As a new startup, you should be taking all new lessons and experiences in your stride in an effort to establish your business and really get the ball rolling. As such, looking to learn from the differing perspectives of other sectors and industries can be a great way of becoming a more efficient and better-functioning business.
That’s why today, the foreign exchange trading experts at Learn To Trade are bringing you and your new startup business some tips, tricks and advice straight from the trading floor, to demonstrate what there is to learn from the busy world of investment and trading.
Demonstrate value in your employees
Though we’re not suggesting you become quite as indulgent as the celebratory trading culture portrayed in The Wolf of Wall Street, the film does offer a glimpse into the positive mentality the trading floor has towards employee success – albeit in a slightly exaggerated manner!
By highlighting the achievements of your team members, you offer a defined incentive for employees. As a result, productivity, motivation and employee satisfaction are all heightened to benefit the overall success of your business. No matter if they’re big or small, look to celebrate any work-related achievements to encourage consistent performance day in, day out.
Understand risk awareness
Risk awareness is a skill imperative to a trader. Whether it’s making calculated decisions in high-pressure environments or making choices with no emotional influence, traders simply must remain logical and controlled to ensure they remain conscious of any possible risk. Additionally, this ability is a transferable skill useful to just about any business venture.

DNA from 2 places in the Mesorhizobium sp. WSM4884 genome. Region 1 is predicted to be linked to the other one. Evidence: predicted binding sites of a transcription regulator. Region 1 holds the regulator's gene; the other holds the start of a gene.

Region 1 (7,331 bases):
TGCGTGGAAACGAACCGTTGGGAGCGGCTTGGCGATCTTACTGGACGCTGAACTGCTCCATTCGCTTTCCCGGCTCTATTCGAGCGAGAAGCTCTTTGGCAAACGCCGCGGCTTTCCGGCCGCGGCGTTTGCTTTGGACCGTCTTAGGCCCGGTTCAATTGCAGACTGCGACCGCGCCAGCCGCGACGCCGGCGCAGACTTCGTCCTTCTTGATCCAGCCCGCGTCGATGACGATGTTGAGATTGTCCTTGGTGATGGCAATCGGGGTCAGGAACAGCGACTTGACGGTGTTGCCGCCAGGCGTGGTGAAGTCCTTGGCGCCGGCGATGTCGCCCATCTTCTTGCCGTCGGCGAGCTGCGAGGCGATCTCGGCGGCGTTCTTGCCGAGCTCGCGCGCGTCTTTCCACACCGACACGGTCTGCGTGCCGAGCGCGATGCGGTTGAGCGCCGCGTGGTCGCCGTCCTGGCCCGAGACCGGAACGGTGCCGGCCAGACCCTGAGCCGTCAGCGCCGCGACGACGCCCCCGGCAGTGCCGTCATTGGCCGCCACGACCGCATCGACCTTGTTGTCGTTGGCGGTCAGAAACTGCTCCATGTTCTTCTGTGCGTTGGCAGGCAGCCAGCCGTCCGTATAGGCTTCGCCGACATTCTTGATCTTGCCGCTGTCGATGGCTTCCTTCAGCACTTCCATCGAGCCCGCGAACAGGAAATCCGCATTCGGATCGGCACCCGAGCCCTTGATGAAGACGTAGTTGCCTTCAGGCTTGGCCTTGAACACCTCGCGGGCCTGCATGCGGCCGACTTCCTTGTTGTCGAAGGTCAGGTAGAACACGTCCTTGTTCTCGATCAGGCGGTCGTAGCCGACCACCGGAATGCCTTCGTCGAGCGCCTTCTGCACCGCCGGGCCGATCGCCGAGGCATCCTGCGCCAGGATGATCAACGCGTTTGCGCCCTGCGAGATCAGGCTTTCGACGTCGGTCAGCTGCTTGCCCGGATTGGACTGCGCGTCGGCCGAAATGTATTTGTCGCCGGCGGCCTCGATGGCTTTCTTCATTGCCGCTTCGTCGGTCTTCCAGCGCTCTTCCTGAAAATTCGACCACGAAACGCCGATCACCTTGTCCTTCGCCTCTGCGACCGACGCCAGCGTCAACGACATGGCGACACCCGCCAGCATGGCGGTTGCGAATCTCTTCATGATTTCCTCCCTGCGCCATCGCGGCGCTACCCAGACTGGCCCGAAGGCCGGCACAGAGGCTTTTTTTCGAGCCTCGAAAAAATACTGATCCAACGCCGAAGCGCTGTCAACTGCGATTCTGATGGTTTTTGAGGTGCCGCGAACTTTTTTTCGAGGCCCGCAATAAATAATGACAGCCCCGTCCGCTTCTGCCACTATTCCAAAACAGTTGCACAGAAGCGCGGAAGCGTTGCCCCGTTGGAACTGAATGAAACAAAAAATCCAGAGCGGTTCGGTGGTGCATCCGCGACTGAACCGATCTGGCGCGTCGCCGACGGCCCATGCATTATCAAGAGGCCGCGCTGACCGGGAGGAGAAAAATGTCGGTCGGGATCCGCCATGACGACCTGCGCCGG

Within the industry, traders understand risk awareness in two distinct forms – internal and external. The former concerns a conscious awareness of one’s own strengths and weaknesses, identifying areas of unfamiliarity and acting accordingly. On the other hand, it also translates as the ability to recognise when you’re working to your strengths, exploiting and leveraging them to further your eventual goal. In the context of small business startups, an innate risk awareness enables you to identify when you’re dealing with sectors you’re inexperienced in, reacting under advised caution as a result.
External risk awareness is the concept in its more familiar context. In short, it’s evaluating the risk of a choice based on the context of the decision. For example, a forex trader would perhaps be more cautious about investing in the GBP during Brexit negotiations, as he or she knows there is the greater subsequent risk of the pound falling in value. In similar terms, a fresh startup must use the same external risk awareness to understand their industry, remaining cautious of how market trends and consumer habits can positively or negatively impact your business.
Don’t be scared of reactivity
Reactivity is perhaps the most important skill to any trader or investor. Vital to any profitable success is the ability to make snap decisions in an instant, consistently moving wherever the market takes you and adapting your strategy accordingly.
It will come as no secret to any small business startup that there are going to be good days and bad days. Emulating the reactivity seen on the trading floor will help you remain calm and composed during the latter, making logical and informed decisions that will help both the growth of your confidence and the long-term success of your business. Whether you’re solving an unexpected stocking issue or dealing with your first customer complaint, knowing when and how to react to difficult situations is a skill every business owner has to learn and craft.
Fresh startups can certainly learn a lot from the trading floor. Look to transfer the skills discussed in this article to your day-to-day business practices, to ensure your business continues to grow effectively.
John James is a content writer for Learn To Trade, the foreign exchange education and learning specialists – offering a range of training courses to help people understand the currency trading market, as well as its opportunities and risks.